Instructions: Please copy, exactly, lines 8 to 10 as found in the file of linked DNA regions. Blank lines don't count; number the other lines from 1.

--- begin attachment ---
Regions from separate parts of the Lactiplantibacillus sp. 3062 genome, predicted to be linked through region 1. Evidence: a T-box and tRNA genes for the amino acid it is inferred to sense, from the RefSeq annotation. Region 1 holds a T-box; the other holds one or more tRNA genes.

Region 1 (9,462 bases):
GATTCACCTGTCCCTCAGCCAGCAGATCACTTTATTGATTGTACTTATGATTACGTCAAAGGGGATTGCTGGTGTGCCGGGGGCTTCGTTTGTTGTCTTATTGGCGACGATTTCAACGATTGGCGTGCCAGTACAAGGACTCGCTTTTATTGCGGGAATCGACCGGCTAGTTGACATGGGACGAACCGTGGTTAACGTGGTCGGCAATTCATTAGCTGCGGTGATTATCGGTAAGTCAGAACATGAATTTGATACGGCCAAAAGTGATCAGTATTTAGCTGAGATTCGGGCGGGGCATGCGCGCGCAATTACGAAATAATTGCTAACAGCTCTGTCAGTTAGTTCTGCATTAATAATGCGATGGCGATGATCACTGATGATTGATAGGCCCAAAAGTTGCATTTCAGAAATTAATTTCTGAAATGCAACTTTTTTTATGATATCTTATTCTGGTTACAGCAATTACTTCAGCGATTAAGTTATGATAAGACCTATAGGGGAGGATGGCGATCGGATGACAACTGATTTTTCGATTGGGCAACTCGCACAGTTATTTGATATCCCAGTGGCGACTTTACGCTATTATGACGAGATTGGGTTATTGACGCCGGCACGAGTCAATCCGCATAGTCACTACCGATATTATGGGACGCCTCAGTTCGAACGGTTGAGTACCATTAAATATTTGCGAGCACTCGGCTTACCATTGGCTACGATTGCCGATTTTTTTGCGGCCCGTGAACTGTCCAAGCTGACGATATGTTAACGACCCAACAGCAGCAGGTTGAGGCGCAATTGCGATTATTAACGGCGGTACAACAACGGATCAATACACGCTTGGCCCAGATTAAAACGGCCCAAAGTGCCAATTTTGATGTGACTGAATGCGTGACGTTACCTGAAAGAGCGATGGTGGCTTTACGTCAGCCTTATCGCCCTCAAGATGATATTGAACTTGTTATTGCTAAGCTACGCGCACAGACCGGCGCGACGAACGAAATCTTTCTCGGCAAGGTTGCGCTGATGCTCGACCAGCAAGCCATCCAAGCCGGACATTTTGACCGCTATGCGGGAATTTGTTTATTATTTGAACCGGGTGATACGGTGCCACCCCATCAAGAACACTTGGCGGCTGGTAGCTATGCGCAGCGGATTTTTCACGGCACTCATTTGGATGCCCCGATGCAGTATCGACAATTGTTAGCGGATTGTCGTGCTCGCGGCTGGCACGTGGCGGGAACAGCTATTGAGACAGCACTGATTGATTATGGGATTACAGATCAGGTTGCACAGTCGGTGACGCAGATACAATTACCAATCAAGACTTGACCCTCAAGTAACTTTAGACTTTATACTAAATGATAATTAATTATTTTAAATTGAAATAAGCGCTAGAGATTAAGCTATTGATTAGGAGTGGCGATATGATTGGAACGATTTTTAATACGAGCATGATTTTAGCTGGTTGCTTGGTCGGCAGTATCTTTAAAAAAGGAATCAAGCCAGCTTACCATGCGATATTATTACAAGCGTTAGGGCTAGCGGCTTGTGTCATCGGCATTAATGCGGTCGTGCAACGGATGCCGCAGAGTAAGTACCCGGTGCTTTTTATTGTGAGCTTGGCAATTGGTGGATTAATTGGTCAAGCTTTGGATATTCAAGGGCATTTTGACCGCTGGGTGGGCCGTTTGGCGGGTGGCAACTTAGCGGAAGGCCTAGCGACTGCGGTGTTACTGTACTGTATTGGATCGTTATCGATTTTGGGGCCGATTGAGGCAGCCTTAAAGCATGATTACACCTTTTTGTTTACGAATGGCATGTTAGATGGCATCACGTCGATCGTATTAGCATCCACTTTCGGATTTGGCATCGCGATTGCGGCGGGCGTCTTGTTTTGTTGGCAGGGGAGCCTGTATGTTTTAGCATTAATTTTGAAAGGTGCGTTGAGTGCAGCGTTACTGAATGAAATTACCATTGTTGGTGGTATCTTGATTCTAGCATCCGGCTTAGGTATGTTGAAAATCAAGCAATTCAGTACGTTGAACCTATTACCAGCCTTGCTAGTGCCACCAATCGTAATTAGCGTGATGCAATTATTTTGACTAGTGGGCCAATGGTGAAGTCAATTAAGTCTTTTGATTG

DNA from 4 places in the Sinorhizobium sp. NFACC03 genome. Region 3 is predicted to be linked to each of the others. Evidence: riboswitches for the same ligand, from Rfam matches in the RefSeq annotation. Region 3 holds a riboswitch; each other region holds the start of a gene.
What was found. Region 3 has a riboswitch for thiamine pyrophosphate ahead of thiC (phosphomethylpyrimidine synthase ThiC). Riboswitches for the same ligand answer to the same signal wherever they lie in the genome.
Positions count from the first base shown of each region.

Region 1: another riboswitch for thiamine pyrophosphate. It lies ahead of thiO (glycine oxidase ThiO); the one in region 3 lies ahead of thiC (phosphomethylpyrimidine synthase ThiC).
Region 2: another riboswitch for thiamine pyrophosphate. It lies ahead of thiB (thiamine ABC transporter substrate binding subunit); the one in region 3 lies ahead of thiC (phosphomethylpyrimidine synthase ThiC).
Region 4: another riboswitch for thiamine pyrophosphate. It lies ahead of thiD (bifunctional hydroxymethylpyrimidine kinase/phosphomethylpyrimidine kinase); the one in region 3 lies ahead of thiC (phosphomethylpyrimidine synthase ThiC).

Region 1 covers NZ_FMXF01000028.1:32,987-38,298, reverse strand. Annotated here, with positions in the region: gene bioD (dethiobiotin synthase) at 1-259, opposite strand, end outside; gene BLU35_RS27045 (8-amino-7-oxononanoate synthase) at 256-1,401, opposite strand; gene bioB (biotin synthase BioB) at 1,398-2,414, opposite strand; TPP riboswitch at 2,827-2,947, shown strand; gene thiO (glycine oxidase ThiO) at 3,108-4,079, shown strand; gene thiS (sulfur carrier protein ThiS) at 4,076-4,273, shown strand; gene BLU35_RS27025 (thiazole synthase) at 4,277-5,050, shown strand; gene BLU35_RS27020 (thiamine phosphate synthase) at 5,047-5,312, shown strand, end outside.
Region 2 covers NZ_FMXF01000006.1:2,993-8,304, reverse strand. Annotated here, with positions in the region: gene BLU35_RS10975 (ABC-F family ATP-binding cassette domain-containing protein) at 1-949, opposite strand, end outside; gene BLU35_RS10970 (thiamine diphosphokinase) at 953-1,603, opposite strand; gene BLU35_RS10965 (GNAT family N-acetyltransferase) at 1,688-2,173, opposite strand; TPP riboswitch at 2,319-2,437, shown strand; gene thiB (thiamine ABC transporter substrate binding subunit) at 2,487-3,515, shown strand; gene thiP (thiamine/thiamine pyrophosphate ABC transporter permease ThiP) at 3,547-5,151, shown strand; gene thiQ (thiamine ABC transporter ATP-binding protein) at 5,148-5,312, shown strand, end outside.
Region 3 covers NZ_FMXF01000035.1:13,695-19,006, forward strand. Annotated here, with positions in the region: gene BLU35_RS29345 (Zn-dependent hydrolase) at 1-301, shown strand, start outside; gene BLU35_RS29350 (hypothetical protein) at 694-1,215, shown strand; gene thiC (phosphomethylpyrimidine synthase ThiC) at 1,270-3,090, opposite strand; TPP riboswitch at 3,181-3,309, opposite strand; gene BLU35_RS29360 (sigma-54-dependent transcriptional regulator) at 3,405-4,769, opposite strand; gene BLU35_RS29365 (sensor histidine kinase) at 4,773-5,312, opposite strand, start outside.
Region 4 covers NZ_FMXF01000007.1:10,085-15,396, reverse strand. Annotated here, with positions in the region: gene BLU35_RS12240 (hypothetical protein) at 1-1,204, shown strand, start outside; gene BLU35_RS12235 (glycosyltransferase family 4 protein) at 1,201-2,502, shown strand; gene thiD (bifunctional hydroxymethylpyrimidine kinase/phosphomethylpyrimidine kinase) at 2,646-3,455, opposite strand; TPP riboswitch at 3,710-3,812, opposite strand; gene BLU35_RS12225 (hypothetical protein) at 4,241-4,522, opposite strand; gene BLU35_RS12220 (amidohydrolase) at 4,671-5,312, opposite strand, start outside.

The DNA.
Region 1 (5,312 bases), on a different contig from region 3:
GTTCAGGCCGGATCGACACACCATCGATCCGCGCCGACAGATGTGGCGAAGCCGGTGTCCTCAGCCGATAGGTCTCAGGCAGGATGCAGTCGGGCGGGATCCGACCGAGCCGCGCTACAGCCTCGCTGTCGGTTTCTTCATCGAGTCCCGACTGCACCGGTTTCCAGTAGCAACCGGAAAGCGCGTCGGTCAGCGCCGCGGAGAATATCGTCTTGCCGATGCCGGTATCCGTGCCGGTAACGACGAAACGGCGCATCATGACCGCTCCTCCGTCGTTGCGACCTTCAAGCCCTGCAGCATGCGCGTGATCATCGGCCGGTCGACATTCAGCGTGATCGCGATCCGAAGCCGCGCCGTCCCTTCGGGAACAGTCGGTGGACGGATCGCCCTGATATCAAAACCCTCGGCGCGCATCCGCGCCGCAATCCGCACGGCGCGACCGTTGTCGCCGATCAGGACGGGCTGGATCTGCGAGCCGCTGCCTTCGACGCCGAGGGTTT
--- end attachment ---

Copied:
Region 2: another riboswitch for thiamine pyrophosphate. It lies ahead of thiB (thiamine ABC transporter substrate binding subunit); the one in region 3 lies ahead of thiC (phosphomethylpyrimidine synthase ThiC).
Region 4: another riboswitch for thiamine pyrophosphate. It lies ahead of thiD (bifunctional hydroxymethylpyrimidine kinase/phosphomethylpyrimidine kinase); the one in region 3 lies ahead of thiC (phosphomethylpyrimidine synthase ThiC).

Region 1 covers NZ_FMXF01000028.1:32,987-38,298, reverse strand. Annotated here, with positions in the region: gene bioD (dethiobiotin synthase) at 1-259, opposite strand, end outside; gene BLU35_RS27045 (8-amino-7-oxononanoate synthase) at 256-1,401, opposite strand; gene bioB (biotin synthase BioB) at 1,398-2,414, opposite strand; TPP riboswitch at 2,827-2,947, shown strand; gene thiO (glycine oxidase ThiO) at 3,108-4,079, shown strand; gene thiS (sulfur carrier protein ThiS) at 4,076-4,273, shown strand; gene BLU35_RS27025 (thiazole synthase) at 4,277-5,050, shown strand; gene BLU35_RS27020 (thiamine phosphate synthase) at 5,047-5,312, shown strand, end outside.